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Old 06-03-2005, 11:35 AM   #1
Patricia Joyce Patricia Joyce is offline
'09 Third Place PSOA Ohio Chapter Competition
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Joined: Aug 2003
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Robert Genn Newsletter

I found this most interesting and helpful, thought it should be shared here:

From the Robert Genn Twice Weekly Newsletter:

Last weekend I attended an exhibition of the work of a wide
range of painters. A lot of it was photo-derived--some of it
really crackerjack--others not so hot. Why is it that some
people can take photographic reference and make it exciting,
while others only succeed in reproducing a photo?

A lot of it has to do with the analysis that an artist gives to
the reference prior to picking up the brush. Here are a few
ideas you might find useful: When you're looking at a photo
that you think might be made into a painting, clarify in your
mind what was the main area or interest in the photo that
attracted you in the first place. Will this focus area make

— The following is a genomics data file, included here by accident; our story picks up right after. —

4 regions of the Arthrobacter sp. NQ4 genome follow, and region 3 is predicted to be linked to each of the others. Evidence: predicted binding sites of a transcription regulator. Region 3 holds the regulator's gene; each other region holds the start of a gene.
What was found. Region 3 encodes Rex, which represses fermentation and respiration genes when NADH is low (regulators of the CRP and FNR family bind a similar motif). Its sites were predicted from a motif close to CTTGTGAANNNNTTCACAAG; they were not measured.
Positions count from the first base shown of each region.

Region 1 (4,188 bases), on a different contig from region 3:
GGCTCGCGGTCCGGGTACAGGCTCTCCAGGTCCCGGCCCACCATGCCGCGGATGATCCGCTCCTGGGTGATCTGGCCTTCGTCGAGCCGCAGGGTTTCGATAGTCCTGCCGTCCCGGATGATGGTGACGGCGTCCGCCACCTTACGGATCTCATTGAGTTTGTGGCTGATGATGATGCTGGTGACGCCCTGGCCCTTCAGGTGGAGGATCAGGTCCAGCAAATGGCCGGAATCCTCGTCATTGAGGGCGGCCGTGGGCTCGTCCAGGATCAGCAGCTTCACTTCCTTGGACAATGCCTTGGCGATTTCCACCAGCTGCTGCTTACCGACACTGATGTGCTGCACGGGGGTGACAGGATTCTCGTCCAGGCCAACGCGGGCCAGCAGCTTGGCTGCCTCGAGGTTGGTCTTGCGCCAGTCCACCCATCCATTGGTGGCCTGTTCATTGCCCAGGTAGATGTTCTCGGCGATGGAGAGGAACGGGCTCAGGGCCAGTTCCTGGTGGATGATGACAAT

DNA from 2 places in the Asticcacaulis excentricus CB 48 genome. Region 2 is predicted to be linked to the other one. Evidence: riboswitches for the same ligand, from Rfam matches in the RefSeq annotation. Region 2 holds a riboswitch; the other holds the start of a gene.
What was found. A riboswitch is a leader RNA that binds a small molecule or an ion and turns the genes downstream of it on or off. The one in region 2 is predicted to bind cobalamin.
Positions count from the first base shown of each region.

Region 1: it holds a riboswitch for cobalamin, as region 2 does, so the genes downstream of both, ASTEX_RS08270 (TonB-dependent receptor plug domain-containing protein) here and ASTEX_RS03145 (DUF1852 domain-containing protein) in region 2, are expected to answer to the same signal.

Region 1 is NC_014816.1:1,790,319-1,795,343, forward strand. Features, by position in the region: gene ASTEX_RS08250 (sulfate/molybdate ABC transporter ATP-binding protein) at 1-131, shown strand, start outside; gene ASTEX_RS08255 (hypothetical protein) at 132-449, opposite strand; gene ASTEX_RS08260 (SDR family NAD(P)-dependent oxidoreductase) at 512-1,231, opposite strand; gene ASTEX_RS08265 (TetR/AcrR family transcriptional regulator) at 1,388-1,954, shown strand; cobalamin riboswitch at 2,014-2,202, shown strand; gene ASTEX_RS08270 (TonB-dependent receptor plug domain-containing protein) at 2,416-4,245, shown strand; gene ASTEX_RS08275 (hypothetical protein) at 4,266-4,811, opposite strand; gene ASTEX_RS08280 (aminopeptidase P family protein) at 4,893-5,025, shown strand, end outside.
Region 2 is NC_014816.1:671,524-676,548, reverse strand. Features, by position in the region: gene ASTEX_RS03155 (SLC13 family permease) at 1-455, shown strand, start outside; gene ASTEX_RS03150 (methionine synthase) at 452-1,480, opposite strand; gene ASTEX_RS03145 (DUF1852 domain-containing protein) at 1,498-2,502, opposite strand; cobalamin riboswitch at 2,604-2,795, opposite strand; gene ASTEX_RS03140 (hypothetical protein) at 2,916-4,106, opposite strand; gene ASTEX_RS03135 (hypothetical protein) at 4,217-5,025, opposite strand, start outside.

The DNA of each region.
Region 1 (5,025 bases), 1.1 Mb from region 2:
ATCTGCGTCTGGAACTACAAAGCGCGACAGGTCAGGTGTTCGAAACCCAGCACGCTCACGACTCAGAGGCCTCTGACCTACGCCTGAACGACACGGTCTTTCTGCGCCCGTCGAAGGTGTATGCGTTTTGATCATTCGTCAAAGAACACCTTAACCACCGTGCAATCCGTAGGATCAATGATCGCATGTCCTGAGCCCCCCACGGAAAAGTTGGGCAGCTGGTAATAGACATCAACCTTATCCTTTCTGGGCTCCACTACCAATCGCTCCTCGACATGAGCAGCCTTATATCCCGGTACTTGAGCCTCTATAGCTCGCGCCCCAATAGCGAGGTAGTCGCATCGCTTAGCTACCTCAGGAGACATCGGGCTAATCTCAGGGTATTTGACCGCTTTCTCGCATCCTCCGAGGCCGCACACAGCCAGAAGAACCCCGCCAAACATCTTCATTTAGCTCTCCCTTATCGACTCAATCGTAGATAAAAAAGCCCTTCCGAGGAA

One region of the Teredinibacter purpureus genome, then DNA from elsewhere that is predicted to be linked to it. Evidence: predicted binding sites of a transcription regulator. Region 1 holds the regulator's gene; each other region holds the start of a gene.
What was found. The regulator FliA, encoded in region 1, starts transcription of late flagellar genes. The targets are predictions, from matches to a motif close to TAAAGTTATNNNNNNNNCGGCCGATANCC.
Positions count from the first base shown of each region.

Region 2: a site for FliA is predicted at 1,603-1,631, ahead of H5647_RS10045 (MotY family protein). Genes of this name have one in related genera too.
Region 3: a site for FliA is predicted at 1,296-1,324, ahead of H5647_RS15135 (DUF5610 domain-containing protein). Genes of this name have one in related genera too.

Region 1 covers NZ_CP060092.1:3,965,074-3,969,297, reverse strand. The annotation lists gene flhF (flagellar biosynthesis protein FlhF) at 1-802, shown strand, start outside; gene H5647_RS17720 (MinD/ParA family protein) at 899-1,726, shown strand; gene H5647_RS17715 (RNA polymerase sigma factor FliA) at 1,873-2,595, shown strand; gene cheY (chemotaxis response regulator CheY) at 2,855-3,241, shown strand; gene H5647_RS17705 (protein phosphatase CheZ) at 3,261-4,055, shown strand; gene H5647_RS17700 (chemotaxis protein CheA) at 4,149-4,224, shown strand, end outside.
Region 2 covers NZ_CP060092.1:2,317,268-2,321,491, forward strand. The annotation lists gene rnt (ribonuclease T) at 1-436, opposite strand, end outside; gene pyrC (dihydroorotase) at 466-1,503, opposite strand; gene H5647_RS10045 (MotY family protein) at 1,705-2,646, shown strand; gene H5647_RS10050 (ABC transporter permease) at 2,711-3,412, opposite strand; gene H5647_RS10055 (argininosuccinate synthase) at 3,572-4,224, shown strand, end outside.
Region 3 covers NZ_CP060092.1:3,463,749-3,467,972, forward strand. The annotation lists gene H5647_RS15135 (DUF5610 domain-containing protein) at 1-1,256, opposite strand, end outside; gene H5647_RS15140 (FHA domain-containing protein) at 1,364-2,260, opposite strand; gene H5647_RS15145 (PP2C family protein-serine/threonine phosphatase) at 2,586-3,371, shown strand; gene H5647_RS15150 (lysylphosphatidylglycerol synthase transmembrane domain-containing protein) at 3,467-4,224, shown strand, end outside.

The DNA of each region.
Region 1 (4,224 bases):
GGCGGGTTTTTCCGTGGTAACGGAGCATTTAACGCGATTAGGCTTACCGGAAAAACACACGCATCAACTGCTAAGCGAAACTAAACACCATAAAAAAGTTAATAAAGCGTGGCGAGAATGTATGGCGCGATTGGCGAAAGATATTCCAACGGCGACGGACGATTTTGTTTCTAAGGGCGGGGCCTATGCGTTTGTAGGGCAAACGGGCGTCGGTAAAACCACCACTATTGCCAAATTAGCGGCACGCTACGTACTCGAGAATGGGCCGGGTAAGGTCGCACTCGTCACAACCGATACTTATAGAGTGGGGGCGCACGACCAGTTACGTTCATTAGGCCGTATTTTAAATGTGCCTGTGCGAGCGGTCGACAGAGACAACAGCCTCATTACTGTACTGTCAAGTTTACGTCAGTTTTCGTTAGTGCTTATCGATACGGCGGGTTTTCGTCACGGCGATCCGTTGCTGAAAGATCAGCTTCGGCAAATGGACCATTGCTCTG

the transition into paint? Which areas are worth keeping and
which are to be left out? Will other elements need to be
added? How and where can more "spirit" be added to this
reference material? How can the final work be made to sing?

Now spend some time hunting down and making decisions about the
innocent weaknesses in the photo that can lead to "photoism" in
paintings. These may include lineups, convergence,
homeomorphism, dead shadows, poor composition, detail overkill,
amorphous and formless elements and problem areas in general.
Sort out the elements that don't look right and that will have
to be re-designed. Also, don't let yourself be distracted by
colour. Local colour is often arbitrary and can be changed.
In your mind's eye, reduce your reference to black and white or
some other narrow range. Now make a decision about an
efficient order that you might work your way through. This
requires sitting, looking and thinking. Focal
areas--particularly difficult focal areas--ought frequently to
be tackled first in order to give courage to the balance. On
the other hand, an overall monochromatic lay-in goes a long way
toward solving future problems. I believe in a holistic
approach--here, there, everywhere, like a bee going to flowers.
As well as the above, it's a fresh and painterly look that
shoots down the photo-paralysis, but that's probably just a
personal prejudice.

Photos, when processed through a creative mind, are the finest
of servants. When they take control they can become miserable
and demanding masters that are capable of ruining an otherwise
joyous day. Have a good one.

Best regards,


PS: "One way to get "beyond the photo" is to take a lot of
photos of one subject. This helps you to see all the nuances
as if you were painting from life." (Theresa Bayer)
Pat Joyce
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